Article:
Just-passed state budget includes money for ‘Main Street’ project

Town Center Building District PlanThe two-year, $33.6 billion Washington state budget recently approved by lawmakers and signed by Governor Jay Inslee includes a $2 million capital budget appropriation for the City of Mountlake Terrace, much to the delight of city officials.

The money will go towards a $12 million “Main Street” revitalization project to upgrade 56th Avenue West and 236th Street Southwest within the city’s Town Center district. “The Main Street project, once completed, will provide important infrastructure to encourage private investment in the city’s downtown,” City Manager John Caulfield said on Friday.

Included in the plans for the project is laying down new street payment, reconfiguring lanes to include bike lanes, undergrounding of power lines, upgrading of utilities and stormwater systems, converting street lights to energy-efficient lighting, installing underground hydronic piping for a new energy district, widening of sidewalks, and adding trees, benches and other pedestrian amenities.

The city has now secured two-thirds ($8 million) of the $12 million they say will be needed for the project’s completion. Design is scheduled to begin later this summer and will include pre-engineering and survey work to determine a possible route for the Gateway Connector roadway planned for connecting 236th Street Soouthwest at the Mountlake Terrace Transit Center to Gateway Boulevard near 244th Street SW and Ballinger Way. Construction could then begin in late 2014 with completion tentatively set for late 2015 or early 2016, city officials said.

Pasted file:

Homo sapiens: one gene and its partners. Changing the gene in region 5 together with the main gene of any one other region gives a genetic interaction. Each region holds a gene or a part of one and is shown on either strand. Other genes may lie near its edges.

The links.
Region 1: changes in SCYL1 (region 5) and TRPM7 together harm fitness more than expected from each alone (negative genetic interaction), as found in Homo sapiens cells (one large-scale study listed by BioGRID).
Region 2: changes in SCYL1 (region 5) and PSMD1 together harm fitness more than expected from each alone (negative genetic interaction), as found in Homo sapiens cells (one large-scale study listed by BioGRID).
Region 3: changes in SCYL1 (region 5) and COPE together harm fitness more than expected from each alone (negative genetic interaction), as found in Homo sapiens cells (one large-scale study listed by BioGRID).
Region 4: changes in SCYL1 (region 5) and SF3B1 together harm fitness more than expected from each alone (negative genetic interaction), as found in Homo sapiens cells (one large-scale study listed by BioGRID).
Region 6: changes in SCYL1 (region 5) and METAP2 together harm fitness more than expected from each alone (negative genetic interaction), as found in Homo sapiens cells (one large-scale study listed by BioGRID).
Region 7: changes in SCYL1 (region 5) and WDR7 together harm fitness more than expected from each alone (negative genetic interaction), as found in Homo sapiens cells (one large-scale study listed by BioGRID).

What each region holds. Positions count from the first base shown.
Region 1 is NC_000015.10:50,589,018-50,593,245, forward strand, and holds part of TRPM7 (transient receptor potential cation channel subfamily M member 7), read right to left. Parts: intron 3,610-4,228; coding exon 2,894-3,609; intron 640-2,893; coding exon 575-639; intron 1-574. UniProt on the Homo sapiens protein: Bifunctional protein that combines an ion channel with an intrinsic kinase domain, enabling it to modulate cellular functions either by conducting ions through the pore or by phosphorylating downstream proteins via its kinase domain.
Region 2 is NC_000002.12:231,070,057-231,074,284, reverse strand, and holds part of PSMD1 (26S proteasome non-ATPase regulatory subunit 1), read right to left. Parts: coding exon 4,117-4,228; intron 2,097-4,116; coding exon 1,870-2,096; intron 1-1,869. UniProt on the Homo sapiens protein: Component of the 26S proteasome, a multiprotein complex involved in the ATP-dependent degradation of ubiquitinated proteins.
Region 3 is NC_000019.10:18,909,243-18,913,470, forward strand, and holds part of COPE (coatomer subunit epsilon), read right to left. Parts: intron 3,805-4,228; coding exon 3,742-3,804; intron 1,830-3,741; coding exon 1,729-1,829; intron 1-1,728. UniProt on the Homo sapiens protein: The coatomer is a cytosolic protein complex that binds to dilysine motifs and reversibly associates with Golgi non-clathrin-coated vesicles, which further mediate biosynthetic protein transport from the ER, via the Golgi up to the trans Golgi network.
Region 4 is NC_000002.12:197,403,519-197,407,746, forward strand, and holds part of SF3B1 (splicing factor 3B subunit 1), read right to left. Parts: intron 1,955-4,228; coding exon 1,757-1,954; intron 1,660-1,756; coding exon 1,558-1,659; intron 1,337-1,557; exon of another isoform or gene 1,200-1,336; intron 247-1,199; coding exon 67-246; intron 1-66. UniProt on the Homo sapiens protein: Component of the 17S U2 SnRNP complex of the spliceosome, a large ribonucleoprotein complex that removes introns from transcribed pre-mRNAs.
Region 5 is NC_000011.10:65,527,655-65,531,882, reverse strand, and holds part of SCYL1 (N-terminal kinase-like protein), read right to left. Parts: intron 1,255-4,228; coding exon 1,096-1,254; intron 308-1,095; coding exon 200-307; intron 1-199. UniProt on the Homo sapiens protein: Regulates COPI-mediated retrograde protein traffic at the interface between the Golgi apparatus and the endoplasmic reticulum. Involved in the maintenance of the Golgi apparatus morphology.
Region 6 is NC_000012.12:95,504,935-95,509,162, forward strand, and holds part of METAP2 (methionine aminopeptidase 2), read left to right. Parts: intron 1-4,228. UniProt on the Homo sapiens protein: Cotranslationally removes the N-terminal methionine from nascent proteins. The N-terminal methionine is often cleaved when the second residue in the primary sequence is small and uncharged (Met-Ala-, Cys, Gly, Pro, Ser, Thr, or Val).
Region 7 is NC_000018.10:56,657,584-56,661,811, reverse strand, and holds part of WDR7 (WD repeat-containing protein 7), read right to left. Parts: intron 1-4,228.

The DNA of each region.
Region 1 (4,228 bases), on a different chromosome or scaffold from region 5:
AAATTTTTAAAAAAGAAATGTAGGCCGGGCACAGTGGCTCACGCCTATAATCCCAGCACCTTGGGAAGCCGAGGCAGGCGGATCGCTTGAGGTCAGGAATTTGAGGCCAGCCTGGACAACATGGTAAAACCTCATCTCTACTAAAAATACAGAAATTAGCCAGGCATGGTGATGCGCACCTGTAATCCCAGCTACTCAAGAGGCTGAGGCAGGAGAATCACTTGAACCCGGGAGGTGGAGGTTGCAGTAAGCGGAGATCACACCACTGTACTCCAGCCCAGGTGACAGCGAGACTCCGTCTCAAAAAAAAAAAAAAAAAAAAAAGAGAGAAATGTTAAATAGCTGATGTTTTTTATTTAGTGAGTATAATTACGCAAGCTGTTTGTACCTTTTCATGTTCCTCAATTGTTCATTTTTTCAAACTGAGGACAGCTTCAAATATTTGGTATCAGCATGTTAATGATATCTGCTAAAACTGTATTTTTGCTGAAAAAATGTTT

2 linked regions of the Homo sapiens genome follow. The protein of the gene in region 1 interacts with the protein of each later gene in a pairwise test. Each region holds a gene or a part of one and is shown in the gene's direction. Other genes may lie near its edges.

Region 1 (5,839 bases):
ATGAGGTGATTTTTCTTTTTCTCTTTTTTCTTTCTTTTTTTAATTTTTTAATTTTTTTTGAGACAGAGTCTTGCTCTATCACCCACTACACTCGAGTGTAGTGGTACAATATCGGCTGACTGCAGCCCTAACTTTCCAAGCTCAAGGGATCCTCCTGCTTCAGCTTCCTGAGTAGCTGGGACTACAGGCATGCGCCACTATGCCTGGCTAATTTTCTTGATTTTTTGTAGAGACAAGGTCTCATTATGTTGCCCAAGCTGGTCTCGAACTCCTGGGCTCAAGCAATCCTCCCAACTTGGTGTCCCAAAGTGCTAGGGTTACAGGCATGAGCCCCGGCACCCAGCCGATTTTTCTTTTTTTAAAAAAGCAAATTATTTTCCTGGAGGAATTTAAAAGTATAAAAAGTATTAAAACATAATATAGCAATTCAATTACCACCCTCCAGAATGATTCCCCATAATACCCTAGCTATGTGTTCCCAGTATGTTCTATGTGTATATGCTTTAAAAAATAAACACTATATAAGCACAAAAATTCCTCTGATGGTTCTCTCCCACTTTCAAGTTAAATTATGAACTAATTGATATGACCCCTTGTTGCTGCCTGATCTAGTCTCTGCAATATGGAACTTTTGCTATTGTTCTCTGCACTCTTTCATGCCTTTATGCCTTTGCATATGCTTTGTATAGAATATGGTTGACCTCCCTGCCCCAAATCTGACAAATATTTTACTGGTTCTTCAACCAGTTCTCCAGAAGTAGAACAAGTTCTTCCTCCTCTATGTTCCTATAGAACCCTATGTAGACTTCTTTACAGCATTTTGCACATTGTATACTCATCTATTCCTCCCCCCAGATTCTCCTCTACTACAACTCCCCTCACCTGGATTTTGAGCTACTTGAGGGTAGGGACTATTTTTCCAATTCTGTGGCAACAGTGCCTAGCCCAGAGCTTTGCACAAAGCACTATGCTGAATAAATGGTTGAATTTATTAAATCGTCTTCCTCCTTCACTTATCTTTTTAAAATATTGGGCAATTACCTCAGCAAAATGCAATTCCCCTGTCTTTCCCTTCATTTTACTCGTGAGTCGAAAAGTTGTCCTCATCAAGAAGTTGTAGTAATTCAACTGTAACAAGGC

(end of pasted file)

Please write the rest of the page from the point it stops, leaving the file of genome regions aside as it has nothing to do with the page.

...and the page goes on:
1. Free money would be so much nicer if it didn’t mean we had to spend $5 for every one we are given. $10 million is still going to be a steep price for MLT residents to bear on a project whose benefits remain illusory fully 6 years after its conception.

    1. “If you build it, they will come.”

      The ballplayers in “Field of Dreams” were illusory as well.

      Although the ‘delight’ of the City Council at $2M in federal funds no doubt is very real.

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